the comparator output and the (+) input to provide positive feedback for
hysteresis.

4. ### dwbauerGuest

and give it a try.
Thanks Again; Don

5. ### John FieldsGuest

Try this: (view in Courier)

+12V>--+---[78L05]--+-------+----------[750R]--+
| | | | |
[0.33µF] | [0.1µF] | |
| | | | |
+------+-----+ | |
| | [HLMP4700]
| | |
| | |
| +------+-------+ |
| | | | |
| | | +---|--[1M]--+-[750R]--+
| [3740R] | | | |
| | | | | |
| +------|---+--|+\ |
| | | | >------+
| | [LM34]---|-/ U1A
| | | |
| [1000R] | +-------+
| | | | |
| | | +--|+\ |
| | | | | >-+
GND>---+-----+------+-------+--|-/ U1B
LM393

Use the 12V from the battery to run it, wire it up on a little piece
of perfboard and keep everything pretty close together. Instead of
running a 15 foot set of leads to the sensor and building everything
around the LED, wire everything around the sensor and run the leads
to the LED.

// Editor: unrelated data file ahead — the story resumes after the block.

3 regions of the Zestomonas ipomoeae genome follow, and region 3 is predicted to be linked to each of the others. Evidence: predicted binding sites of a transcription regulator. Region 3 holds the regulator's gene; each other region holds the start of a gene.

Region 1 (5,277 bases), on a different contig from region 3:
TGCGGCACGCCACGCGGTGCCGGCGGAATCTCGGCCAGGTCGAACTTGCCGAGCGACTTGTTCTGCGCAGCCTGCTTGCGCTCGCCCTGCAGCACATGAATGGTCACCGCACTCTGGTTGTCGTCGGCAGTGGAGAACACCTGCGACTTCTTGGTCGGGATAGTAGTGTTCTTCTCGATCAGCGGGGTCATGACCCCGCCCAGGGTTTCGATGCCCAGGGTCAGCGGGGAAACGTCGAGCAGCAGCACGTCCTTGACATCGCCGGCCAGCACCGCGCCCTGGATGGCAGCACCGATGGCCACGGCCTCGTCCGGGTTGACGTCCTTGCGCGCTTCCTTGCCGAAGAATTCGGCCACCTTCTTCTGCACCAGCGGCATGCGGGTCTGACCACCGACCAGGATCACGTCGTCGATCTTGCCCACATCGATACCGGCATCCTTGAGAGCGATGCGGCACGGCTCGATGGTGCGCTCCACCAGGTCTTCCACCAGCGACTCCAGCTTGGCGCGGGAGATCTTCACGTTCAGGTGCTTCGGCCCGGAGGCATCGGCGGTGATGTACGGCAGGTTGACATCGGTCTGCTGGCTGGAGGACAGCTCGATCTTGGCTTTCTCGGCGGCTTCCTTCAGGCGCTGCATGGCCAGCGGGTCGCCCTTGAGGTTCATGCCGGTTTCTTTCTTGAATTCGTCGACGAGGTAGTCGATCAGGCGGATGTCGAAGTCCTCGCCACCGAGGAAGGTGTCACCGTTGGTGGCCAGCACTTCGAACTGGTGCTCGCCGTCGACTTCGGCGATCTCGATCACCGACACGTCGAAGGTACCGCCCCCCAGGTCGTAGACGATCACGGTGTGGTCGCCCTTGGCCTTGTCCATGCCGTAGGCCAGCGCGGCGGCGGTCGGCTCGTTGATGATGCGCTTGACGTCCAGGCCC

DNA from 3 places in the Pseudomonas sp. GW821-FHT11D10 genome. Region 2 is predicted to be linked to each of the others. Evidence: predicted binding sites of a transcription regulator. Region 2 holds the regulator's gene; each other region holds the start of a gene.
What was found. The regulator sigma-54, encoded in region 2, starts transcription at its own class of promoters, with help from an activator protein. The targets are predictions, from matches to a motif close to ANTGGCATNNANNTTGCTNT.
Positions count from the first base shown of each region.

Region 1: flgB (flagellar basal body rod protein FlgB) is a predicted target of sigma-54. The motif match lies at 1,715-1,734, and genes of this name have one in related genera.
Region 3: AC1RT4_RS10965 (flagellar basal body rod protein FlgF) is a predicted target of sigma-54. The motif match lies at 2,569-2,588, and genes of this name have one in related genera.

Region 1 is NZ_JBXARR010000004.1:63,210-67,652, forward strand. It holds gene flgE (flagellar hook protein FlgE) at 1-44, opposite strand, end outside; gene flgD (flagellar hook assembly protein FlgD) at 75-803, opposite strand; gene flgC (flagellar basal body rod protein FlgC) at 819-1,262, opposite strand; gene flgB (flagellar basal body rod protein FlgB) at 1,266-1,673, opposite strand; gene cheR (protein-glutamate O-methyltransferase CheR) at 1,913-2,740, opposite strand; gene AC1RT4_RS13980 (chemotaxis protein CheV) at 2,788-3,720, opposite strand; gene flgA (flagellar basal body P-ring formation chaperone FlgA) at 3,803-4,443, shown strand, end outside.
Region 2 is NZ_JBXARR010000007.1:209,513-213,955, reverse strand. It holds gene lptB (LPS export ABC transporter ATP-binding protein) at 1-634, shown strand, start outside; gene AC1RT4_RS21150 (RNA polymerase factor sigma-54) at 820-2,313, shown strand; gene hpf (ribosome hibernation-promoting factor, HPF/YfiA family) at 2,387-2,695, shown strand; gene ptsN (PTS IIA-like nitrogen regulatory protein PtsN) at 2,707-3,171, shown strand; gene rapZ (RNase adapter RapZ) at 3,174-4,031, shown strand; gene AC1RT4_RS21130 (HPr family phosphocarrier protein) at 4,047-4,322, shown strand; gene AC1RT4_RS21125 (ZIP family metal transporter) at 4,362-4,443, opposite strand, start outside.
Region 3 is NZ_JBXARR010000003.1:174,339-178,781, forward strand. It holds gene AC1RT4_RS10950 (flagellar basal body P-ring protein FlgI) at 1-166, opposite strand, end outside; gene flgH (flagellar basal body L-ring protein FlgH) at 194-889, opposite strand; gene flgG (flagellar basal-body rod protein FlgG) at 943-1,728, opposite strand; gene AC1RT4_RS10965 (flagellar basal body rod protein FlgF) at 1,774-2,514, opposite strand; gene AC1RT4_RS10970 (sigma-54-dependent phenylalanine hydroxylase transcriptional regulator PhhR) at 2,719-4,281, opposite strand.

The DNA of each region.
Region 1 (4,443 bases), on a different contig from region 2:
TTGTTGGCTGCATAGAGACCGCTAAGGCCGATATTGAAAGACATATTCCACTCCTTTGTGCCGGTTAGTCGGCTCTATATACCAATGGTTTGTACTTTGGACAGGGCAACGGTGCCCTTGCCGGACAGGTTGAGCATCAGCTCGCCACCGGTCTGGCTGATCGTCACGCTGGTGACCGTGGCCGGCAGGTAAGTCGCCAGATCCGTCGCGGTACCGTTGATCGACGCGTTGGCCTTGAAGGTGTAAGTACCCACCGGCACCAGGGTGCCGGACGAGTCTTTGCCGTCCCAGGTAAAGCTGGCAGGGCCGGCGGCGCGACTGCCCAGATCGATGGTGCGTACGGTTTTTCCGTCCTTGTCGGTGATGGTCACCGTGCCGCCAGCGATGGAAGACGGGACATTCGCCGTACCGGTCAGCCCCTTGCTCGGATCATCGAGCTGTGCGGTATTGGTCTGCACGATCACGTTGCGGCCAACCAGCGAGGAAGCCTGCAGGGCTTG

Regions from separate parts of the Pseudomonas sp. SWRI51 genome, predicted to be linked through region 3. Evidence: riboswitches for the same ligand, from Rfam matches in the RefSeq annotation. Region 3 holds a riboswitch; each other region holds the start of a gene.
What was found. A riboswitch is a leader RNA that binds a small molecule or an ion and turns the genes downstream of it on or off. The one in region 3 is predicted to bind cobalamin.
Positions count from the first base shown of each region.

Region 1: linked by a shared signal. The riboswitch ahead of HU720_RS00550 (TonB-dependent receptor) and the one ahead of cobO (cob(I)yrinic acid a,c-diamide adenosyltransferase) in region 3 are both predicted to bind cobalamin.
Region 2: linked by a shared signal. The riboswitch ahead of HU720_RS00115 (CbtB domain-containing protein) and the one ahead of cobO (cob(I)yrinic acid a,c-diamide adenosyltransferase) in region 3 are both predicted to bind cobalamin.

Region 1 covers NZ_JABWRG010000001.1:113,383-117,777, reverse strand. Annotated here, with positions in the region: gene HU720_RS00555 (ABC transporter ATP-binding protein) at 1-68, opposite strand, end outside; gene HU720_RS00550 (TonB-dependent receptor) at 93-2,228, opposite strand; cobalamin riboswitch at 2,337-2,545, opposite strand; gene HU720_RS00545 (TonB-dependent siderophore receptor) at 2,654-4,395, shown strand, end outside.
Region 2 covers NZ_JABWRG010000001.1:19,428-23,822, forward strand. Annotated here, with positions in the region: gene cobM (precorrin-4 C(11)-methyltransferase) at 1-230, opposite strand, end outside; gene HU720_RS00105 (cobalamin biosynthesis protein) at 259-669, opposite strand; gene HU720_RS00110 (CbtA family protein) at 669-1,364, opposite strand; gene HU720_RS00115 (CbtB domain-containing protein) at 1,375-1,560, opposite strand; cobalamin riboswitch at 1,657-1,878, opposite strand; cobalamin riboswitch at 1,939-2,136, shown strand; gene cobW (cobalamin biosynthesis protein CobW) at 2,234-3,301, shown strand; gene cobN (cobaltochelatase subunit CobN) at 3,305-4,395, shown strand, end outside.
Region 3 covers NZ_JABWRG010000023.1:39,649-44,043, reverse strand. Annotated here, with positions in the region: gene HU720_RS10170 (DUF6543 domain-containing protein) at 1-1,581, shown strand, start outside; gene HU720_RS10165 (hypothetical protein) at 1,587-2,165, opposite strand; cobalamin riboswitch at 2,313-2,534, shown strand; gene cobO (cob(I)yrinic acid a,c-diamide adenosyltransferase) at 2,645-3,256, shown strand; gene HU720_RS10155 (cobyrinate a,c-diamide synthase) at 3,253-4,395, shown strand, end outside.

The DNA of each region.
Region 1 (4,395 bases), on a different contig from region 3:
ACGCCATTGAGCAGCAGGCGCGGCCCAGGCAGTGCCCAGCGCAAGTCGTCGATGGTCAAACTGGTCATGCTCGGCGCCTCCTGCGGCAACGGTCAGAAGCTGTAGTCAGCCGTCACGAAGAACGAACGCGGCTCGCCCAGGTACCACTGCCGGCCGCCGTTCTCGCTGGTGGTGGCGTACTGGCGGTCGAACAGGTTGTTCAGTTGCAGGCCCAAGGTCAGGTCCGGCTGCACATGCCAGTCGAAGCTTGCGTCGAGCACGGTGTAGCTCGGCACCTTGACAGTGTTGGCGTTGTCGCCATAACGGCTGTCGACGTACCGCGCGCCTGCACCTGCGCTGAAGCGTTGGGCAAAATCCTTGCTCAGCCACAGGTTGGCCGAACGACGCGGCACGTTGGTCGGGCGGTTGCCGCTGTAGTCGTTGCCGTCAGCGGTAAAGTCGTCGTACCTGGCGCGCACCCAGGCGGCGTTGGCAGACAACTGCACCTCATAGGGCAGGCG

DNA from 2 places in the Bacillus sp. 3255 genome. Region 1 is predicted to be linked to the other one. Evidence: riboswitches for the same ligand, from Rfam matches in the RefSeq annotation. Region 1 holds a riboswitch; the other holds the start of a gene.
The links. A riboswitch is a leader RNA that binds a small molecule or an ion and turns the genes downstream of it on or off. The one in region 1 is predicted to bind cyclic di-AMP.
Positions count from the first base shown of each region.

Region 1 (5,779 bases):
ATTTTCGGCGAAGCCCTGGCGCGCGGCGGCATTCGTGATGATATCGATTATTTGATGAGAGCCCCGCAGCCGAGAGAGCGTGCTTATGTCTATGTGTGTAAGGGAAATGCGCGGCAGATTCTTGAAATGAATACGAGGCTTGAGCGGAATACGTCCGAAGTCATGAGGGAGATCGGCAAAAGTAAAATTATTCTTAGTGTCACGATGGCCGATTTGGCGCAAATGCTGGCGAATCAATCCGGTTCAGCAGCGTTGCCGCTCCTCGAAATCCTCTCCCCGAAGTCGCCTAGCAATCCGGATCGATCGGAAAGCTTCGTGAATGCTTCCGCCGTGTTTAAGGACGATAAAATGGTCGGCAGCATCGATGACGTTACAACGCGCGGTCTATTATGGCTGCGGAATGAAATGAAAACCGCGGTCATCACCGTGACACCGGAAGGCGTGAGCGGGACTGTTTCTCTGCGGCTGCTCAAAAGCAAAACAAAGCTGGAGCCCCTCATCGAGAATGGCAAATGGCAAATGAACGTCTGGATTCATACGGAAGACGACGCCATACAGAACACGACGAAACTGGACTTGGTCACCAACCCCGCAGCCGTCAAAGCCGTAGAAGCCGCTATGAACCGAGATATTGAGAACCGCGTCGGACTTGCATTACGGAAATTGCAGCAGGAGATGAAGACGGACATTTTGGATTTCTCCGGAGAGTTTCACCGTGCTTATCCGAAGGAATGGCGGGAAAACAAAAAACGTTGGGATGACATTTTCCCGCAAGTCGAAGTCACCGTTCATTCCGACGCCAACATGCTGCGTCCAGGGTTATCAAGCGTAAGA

I'd use a twisted shielded pair for the LED. with the shield
grounded.

6. ### John FieldsGuest

---
Better yet:

+12V>--+---[78L05]--+-------+--------------------/ /--+
| | | | |A
[0.33µF] | [0.1µF] | [HLMP4700]
| | | | |
+------+-----+ | +------+---/ /---+
| | | |+
| | [1K5] [1µF]
| | | |
| +------+-------+ | GND
| | | | |
| | | +---|--[1M]--+
| [3740R] | | | |
| | | | | |
| +------|---+--|+\ |
| | | | >------+
| | [LM34]---|-/ U1A
| | | |
| [1000R] | +-------+
| | | | |
| | | +--|+\ |
| | | | | >-+
GND>---+-----+------+-------+--|-/ U1B
LM393

7. ### Anthony FremontGuest

AIUI the OP wants it to trip at 130F. Wouldn't your divider be a bit
low (I calculate ~1.055V) or does leakage thru the LED pull it up?
Couldn't the OP use a 5K linear pot in place of the 3.74K resistor to
fine tune the trip point?

8. ### John FieldsGuest

---
No, you're right. It should be 1300 ohms. I did the math properly
but transcribed the 1300 onto the post as 1000. Good catch, thanks!

Yes. Matter of fact, he could replace both resistors with a 5k pot.
That might even be preferable if he wanted to make the trip point